Common law misconception

  • Author : Nigel Shepherd
  • Author : Anna Heath
  • Date : March 2010
ABOUT THE AUTHORS: Nigel Shepherd is a Partner and Anna Heath TEP is a Solicitor at Mills & Reeve LLP

The current laws of England & Wales relating to the distribution of an estate leave cohabitants in a vulnerable position. The issue is increasingly important due to a combination of the rising number of cohabitants and the general absence of legal rights for this social group. There are also some dangerous public misconceptions of the law.

Cohabitation is the fastest growing relationship type in the UK and many expect this to continue to rise in the foreseeable future. Government actuaries have calculated that by 2031 there will be 3.8 million cohabiting couples and just 10 million married couples in England and Wales. The number of children being born to cohabiting couples has also risen.

The current law

Under the law of England and Wales, testamentary freedom is a fundamental right. This entitles an individual to put in place a will leaving his or her estate to whomever he or she chooses. However, research shows that around a third of individuals still die each year without a will, in which case the estate is distributed according to the intestacy provisions.

The intestacy rules are designed to make provision primarily for the surviving spouse and children. Crucially, there is no provision whatsoever for a surviving cohabitant, irrespective of how long the couple have been together and whether they have any children.

There are existing legal provisions which can be used by a disappointed cohabitant to make a claim for reasonable financial provision from the deceased’s estate. After a death, a cohabitant (who has been living with the deceased for two or more years as his or her husband or wife) is among certain classes of individuals who have a right to legally ‘challenge’ the distribution of assets, whether by will or the intestacy provisions, under The Inheritance (Provision for Family and Dependants) Act 1975 (the Act). However, an application under the Act can be costly and stressful, with the cohabitants essentially suing their partner’s surviving family and in some cases, even their own minor children. The effect of this can be destructive and does not always result in the distribution that was intended by the deceased.

Leaving a valid and effective will is clearly the best way of ensuring that an individual’s estate is distributed according to his or her wishes.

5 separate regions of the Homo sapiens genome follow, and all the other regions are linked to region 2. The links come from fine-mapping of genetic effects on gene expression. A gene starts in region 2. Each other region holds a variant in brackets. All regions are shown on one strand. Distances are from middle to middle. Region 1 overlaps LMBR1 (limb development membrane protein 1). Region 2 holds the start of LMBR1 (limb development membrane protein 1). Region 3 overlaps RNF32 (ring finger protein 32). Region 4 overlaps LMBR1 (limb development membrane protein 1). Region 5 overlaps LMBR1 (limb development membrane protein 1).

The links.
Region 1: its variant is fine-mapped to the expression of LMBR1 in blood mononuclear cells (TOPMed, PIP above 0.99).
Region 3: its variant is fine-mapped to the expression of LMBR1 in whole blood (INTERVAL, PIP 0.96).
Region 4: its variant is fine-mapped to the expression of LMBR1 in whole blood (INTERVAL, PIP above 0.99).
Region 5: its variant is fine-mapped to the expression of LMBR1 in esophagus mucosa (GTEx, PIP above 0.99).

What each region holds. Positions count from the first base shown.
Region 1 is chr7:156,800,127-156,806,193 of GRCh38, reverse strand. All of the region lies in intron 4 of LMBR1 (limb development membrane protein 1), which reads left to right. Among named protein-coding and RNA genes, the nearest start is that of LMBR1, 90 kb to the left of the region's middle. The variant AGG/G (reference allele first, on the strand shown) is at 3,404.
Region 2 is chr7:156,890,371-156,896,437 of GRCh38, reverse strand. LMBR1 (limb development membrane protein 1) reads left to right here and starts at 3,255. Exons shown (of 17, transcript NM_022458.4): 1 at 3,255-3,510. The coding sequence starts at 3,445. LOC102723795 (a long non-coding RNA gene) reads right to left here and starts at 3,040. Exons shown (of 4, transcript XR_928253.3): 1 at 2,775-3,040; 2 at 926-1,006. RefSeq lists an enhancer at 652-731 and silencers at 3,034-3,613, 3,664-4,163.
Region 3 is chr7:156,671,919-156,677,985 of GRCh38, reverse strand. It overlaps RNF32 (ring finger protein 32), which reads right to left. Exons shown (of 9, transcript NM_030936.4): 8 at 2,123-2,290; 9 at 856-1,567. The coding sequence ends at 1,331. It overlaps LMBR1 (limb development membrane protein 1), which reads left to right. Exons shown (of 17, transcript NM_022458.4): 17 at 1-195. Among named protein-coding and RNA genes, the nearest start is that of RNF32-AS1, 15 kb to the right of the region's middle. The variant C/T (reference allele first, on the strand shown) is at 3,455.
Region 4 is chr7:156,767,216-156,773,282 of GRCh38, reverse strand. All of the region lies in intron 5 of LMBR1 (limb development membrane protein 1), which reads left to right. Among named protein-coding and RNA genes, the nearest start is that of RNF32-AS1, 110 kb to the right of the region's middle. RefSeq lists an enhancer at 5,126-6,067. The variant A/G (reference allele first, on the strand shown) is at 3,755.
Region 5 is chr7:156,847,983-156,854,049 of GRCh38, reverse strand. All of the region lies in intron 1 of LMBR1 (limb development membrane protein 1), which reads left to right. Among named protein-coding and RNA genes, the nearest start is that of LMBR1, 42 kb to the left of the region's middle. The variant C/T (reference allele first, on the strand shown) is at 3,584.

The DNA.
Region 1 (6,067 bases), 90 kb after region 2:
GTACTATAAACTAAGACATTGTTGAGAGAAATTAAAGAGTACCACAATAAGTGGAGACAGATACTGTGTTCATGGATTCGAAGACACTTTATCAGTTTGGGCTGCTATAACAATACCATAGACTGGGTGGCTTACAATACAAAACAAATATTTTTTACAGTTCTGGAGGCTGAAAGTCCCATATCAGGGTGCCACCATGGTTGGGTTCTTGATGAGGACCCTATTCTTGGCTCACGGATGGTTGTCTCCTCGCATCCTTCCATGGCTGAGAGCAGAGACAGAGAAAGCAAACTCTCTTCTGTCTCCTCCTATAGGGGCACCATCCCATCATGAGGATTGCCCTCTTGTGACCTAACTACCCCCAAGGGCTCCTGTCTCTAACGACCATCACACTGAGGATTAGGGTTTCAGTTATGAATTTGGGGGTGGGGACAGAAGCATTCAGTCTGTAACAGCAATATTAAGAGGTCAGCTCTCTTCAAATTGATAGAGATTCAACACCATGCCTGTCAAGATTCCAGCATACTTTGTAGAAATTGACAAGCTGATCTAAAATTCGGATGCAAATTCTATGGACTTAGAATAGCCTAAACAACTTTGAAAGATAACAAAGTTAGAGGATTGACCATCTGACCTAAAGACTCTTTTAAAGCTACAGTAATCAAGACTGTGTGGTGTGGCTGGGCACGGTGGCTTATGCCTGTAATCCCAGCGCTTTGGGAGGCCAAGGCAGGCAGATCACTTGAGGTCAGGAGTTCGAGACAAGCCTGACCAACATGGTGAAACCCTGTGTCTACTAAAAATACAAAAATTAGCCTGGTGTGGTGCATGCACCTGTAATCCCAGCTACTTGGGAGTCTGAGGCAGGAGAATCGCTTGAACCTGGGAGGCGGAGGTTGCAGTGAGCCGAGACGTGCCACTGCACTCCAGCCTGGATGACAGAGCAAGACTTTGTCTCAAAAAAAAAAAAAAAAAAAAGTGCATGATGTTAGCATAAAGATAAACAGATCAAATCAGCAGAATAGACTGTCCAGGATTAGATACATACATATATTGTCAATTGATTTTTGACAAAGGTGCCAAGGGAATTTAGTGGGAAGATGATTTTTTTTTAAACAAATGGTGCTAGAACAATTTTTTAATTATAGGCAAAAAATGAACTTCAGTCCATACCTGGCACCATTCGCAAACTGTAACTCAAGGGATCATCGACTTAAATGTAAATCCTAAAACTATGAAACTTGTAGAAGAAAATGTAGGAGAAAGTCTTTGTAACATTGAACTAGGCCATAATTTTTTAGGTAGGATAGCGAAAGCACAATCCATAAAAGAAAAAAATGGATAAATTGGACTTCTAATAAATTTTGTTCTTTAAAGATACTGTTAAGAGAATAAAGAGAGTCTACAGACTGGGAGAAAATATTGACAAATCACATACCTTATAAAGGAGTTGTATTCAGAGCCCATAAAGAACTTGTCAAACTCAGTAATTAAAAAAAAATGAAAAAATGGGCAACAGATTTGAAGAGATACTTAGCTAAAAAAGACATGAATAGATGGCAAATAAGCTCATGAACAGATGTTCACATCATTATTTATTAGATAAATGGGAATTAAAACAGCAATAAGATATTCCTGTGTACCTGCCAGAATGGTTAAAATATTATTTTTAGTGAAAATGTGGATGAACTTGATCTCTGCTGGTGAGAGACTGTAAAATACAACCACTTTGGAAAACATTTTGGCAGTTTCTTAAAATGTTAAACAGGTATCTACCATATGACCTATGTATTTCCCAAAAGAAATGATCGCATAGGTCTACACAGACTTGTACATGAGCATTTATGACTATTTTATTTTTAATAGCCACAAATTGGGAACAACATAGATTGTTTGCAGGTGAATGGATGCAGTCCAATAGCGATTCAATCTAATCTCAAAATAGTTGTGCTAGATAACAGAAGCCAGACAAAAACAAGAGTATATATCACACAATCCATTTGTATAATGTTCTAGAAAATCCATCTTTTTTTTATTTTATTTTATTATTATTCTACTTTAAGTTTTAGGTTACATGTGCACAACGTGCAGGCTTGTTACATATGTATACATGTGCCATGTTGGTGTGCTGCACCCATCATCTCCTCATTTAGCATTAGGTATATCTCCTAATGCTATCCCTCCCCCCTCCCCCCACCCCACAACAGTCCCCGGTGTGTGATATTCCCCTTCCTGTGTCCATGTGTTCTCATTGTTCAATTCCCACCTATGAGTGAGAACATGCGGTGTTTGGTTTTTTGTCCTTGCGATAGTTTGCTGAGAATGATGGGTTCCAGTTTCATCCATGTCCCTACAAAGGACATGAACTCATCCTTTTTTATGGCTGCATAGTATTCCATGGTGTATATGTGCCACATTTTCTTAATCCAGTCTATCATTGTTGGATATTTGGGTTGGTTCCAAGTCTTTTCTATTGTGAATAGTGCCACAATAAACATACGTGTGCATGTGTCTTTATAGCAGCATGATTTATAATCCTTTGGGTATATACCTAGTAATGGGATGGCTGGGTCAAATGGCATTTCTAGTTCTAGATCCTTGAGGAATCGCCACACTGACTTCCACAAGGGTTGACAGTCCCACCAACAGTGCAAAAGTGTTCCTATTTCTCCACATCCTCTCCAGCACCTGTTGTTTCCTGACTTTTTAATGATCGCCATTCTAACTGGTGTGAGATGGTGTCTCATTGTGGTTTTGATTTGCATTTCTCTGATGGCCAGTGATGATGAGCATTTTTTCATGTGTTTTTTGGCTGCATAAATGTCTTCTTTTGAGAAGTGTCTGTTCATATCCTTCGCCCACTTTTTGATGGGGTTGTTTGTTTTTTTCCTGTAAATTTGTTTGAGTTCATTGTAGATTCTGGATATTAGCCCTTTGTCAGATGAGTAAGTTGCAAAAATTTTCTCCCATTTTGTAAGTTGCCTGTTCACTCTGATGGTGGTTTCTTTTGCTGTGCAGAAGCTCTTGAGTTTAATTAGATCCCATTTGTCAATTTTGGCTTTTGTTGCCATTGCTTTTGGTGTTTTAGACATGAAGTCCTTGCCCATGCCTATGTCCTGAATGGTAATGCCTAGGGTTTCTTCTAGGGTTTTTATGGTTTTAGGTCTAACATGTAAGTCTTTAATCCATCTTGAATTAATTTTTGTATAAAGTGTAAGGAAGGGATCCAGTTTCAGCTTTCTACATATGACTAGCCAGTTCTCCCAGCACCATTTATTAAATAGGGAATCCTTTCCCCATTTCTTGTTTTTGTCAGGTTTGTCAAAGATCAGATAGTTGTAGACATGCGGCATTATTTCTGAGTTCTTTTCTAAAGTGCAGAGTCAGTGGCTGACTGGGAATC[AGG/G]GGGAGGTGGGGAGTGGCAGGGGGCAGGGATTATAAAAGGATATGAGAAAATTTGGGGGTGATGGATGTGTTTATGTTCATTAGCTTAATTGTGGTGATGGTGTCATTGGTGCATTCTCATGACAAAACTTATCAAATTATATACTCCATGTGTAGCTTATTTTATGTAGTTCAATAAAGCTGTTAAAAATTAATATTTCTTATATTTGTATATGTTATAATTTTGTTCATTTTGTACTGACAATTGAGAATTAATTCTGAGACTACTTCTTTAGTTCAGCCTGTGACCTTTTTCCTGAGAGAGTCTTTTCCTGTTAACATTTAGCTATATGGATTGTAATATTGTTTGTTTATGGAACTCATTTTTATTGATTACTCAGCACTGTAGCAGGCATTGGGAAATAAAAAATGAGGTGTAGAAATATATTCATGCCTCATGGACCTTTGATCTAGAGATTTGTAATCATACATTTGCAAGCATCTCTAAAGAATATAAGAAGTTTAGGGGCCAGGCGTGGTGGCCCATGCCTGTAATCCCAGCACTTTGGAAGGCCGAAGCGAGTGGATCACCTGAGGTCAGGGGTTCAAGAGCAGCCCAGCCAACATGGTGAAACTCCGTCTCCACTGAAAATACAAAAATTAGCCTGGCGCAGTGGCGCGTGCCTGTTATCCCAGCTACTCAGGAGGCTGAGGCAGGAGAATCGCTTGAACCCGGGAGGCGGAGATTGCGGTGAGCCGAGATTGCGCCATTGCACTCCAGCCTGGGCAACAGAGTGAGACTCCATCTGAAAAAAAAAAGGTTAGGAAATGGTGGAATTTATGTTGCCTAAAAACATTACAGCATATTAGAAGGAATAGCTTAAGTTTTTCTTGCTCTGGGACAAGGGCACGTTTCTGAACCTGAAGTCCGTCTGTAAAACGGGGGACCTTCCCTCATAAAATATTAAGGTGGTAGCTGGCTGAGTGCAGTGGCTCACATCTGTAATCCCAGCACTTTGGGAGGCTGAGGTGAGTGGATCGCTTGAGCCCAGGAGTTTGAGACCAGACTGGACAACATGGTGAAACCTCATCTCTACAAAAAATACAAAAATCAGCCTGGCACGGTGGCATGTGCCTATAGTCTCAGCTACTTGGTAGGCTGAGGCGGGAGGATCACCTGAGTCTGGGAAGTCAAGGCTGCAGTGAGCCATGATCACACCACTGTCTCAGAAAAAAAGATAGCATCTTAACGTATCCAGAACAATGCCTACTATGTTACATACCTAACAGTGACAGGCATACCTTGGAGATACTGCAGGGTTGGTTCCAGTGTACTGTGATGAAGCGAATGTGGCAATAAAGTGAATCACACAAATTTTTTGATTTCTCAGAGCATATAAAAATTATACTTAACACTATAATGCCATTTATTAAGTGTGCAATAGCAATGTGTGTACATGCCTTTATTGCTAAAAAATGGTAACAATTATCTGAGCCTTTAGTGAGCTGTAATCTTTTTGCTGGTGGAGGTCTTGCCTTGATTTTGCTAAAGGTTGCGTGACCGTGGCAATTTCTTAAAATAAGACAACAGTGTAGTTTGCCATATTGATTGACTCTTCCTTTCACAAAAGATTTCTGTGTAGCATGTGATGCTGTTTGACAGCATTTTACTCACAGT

Crucially, there is no provision whatsoever for a surviving cohabitant [in the case of intestacy]

This is particularly crucial for cohabitants, where it is clear that the law is inadequate. Unfortunately, however, there is a great deal of public misconception about the rights of cohabitants, the result of which is that many individuals do not recognise this necessity.

Public perceptions

A recent survey revealed that over 50 per cent of the population believed that common law marriage still exists and that cohabitants have rights. In fact, this institution hasn’t existed in England and Wales since 1753. It is often a very unpleasant surprise to cohabitants that they cannot automatically claim a share of a home or assets that were in their deceased partner’s sole name, despite the fact that they may have made a financial contribution to the relationship, brought up the children of the couple or sacrificed their career. The Ministry of Justice has been running a campaign called ‘Living Together’ to try and improve public knowledge of the legal rights of cohabitants, but this kind of public information drive is always an uphill battle, with many remaining unaware of their legal position.

These factors have led to calls by many for a change in the law. The most recent British Social Attitudes research undertaken by the National Centre for Social Research showed that nine in ten people think that a cohabiting partner should have a right to financial provision if their relationship is a long-term one, includes children and has involved prioritising one partner’s career over the other’s. The Law Commission has carried out a detailed review of ‘Intestacy and Family Provision Claims on Death’ and its findings and provisional proposals for reform are set out in a consultation paper (the ‘Law Commission Proposals’).

The drive for reform

Central to the Law Commission Proposals in relation to cohabitants is that a surviving cohabitant should be able to share in a partner’s estate without having to go to court. Crucially this would only take effect if the deceased had not made a will. If there were a valid will, these new provisions would not apply and a cohabitant would have to rely on the existing law to make a claim.